Since July 2016, NASA’s Juno spacecraft has often made headlines for its study of Jupiter — the largest planet in our solar system — and to a lesser degree, its moons. But a new research paper published Monday used data collected 20 years ago by the space agency’s Galileo spacecraft to draw new conclusions about the gas giant’s largest moon, Ganymede.

Larger than Mercury and Pluto, and twice as massive as the moon we are familiar with here on Earth, Ganymede is the largest natural planetary satellite in the solar system. It is thought to have a large subsurface ocean, sandwiched between two layers of ice and possibly containing more saltwater than all the water in Earth’s oceans.

What makes Ganymede truly unique is its magnetosphere. It is the only known moon to have its own magnetic field, which was discovered by Galileo soon after its arrival at the Jovian system in 1996. Over the following four years, Galileo made six flybys of Ganymede, measuring properties of the plasma in the moon’s surroundings. Some of that data was used for the new paper.

“We are now coming back over 20 years later to take a new look at some of the data that was never published and finish the story. We found there’s a whole piece no one knew about,” Glyn Collinson from NASA’s Goddard Space Flight Center in Greenbelt, Maryland, and lead author of the paper, said in a statement Monday.

Ganymede Magnetosphere This infographic describes Ganymede's magnetosphere. Photo: NASA's Goddard Space Flight Center/Mary Pat Hrybyk-Keith

Plasma, or electrically charged gas, was seen raining down on Ganymede, causing particles to bounce off the icy surface of the moon. The interplay between the magnetic fields of the moon and its host planet also caused strong flows of plasms between them. Usually, it is the solar wind that shapes the magnetosphere, as is the case with all the planets in the solar system, but Ganymede’s magnetic field is shaped “into a long horn-like shape that stretches ahead of the moon in the direction of its orbit” due to the plasma flow around Jupiter.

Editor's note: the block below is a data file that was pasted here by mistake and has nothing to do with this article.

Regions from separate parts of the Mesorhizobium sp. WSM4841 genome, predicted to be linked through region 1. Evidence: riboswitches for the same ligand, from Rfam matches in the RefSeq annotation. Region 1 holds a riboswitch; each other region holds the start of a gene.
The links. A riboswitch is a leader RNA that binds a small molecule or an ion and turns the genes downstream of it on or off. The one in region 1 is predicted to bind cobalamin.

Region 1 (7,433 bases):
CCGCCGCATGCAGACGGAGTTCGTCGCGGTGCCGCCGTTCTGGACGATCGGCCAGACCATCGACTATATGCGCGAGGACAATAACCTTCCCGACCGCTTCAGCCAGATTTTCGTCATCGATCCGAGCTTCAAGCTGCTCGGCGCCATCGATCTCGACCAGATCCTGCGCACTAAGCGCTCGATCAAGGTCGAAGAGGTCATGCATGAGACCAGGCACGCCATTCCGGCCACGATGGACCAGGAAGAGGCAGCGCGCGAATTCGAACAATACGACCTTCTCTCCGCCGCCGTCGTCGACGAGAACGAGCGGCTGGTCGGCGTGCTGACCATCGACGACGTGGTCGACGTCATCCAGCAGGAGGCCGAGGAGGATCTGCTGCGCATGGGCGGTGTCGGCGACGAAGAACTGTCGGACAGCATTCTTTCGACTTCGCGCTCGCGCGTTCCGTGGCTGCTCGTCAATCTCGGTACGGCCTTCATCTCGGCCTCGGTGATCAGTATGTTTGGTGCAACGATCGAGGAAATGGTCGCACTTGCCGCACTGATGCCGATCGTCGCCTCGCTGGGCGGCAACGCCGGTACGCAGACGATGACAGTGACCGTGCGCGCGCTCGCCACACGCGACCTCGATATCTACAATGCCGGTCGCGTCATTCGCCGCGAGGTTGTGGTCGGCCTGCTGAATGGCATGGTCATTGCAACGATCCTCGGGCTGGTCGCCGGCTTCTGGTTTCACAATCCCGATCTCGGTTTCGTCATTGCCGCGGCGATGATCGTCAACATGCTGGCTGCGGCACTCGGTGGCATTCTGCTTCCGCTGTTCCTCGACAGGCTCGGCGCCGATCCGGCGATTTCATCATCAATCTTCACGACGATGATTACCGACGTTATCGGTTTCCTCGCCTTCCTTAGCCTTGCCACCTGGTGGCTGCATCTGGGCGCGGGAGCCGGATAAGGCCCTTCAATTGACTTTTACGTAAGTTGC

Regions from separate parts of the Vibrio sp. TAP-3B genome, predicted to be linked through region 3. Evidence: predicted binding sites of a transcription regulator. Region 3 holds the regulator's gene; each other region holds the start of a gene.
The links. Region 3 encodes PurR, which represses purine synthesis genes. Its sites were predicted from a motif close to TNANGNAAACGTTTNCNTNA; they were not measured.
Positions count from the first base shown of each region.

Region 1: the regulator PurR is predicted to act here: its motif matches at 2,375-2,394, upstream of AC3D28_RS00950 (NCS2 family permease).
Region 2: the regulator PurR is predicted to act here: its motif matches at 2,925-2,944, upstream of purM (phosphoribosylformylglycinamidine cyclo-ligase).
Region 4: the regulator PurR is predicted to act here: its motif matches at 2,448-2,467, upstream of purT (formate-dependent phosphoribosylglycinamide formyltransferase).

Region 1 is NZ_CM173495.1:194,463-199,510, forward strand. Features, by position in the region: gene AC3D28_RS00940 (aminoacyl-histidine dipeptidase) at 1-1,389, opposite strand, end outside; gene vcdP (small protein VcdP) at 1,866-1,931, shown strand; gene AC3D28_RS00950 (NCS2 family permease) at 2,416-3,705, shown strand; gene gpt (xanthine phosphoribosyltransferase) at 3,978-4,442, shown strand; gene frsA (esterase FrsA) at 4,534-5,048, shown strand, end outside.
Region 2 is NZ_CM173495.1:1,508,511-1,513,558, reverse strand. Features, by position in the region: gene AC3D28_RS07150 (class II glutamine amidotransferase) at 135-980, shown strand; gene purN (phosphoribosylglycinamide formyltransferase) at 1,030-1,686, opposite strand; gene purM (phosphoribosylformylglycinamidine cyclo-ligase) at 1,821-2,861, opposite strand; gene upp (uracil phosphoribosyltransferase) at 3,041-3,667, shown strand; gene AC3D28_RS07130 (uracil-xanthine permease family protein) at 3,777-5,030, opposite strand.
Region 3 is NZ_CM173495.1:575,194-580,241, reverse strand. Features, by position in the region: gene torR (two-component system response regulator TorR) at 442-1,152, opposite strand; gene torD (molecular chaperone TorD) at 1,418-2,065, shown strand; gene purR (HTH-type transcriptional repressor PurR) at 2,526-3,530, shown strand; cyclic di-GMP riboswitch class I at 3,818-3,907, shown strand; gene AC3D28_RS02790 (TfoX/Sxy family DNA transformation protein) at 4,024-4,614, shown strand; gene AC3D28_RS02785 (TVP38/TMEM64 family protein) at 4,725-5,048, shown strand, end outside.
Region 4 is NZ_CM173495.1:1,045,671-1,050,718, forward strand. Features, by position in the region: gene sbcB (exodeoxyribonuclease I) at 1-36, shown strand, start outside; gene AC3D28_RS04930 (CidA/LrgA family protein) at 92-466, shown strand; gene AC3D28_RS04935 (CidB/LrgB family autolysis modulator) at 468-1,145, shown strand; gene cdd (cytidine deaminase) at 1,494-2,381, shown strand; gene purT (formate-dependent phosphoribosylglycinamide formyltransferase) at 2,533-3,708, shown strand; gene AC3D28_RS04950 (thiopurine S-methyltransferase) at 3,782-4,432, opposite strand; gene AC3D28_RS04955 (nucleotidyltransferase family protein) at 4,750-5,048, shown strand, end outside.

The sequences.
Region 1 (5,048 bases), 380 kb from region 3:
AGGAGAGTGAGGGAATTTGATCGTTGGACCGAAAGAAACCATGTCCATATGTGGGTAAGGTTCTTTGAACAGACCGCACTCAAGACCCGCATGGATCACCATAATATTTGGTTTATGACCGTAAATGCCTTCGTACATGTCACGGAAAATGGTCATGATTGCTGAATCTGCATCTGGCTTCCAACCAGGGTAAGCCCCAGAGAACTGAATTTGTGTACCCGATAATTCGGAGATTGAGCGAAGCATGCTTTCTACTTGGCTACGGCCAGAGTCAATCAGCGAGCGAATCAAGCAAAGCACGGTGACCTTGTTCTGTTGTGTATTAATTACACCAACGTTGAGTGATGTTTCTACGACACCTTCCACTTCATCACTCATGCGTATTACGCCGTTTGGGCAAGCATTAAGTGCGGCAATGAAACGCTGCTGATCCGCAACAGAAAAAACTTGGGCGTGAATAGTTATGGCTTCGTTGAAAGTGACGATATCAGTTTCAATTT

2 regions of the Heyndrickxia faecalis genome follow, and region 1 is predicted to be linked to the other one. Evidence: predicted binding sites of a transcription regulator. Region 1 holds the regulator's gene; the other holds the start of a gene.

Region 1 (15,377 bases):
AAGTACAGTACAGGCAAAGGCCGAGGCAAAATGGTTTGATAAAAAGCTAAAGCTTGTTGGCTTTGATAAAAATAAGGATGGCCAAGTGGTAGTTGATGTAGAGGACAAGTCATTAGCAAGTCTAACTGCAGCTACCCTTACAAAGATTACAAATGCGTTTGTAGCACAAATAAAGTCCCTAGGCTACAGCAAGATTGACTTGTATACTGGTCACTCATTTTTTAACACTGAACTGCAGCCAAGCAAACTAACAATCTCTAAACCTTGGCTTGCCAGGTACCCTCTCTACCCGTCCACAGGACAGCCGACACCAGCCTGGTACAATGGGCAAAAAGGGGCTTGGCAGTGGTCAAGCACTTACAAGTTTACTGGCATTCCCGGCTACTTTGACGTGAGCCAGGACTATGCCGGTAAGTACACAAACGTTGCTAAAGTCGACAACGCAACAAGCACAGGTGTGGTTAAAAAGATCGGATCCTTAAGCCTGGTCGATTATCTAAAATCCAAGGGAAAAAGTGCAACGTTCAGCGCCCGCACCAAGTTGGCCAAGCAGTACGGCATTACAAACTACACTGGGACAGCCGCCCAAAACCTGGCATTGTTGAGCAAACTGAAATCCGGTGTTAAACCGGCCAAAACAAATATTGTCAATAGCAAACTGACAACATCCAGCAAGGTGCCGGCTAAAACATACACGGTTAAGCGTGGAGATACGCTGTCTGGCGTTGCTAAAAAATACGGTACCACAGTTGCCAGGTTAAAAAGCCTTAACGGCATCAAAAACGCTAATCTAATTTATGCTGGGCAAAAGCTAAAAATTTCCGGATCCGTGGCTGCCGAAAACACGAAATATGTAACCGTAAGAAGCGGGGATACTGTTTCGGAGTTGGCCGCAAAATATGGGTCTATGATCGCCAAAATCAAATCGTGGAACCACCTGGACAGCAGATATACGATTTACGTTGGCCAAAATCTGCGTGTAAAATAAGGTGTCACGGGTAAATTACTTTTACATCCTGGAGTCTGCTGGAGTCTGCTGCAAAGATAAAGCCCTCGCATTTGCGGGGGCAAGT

The powerful solar wind doesn’t affect Ganymede because it is cocooned within the larger magnetosphere of Jupiter. This shielding property of the magnetosphere protects planets from a lot of harmful space radiation and is therefore an important factor in sustaining life as we know it. Earth’s magnetic field plays this role too, along with causing phenomena like orienting compass needles in a north-south direction and the display of auroras near the polar regions.

Since Ganymede has a magnetosphere, it has auroras as well, and they are unusually bright. Ganymede’s auroras, like on Earth, occur at both its north and south polar regions. The precise location of the aurora zones on the moon, however, was confirmed with data from the Hubble Space Telescope.

Ganymede Auroras In this illustration, the moon Ganymede orbits the giant planet Jupiter. Ganymede is depicted with auroras, which were observed by NASA’s Hubble Space Telescope. Photo: NASA/ESA

Galileo’s Plasma Subsystem instrument (PLS) had also observed an explosive event called magnetic reconnection taking place around Ganymede. It refers to the magnetic lines in a field getting tangled up, snapping and reconnecting, leading to the strong flows of plasms between Jupiter and its largest moon. This event is thought to contribute to making the moon’s auroras particularly bright. There could also be a link to the subsurface ocean to the direction of the auroras.

“There are these particles flying out from the polar regions, and they can tell us something about Ganymede’s atmosphere, which is very thin. It can also tell us about how Ganymede’s auroras form,” Bill Paterson, a co-author of the study at NASA Goddard, who served on the Galileo PLS team during the mission, said in the statement.

The paper, titled “New Results From Galileo's First Flyby of Ganymede: Reconnection‐Driven Flows at the Low‐Latitude Magnetopause Boundary, Crossing the Cusp, and Icy Ionospheric Escape,” appeared online in the journal Geophysical Research Letters.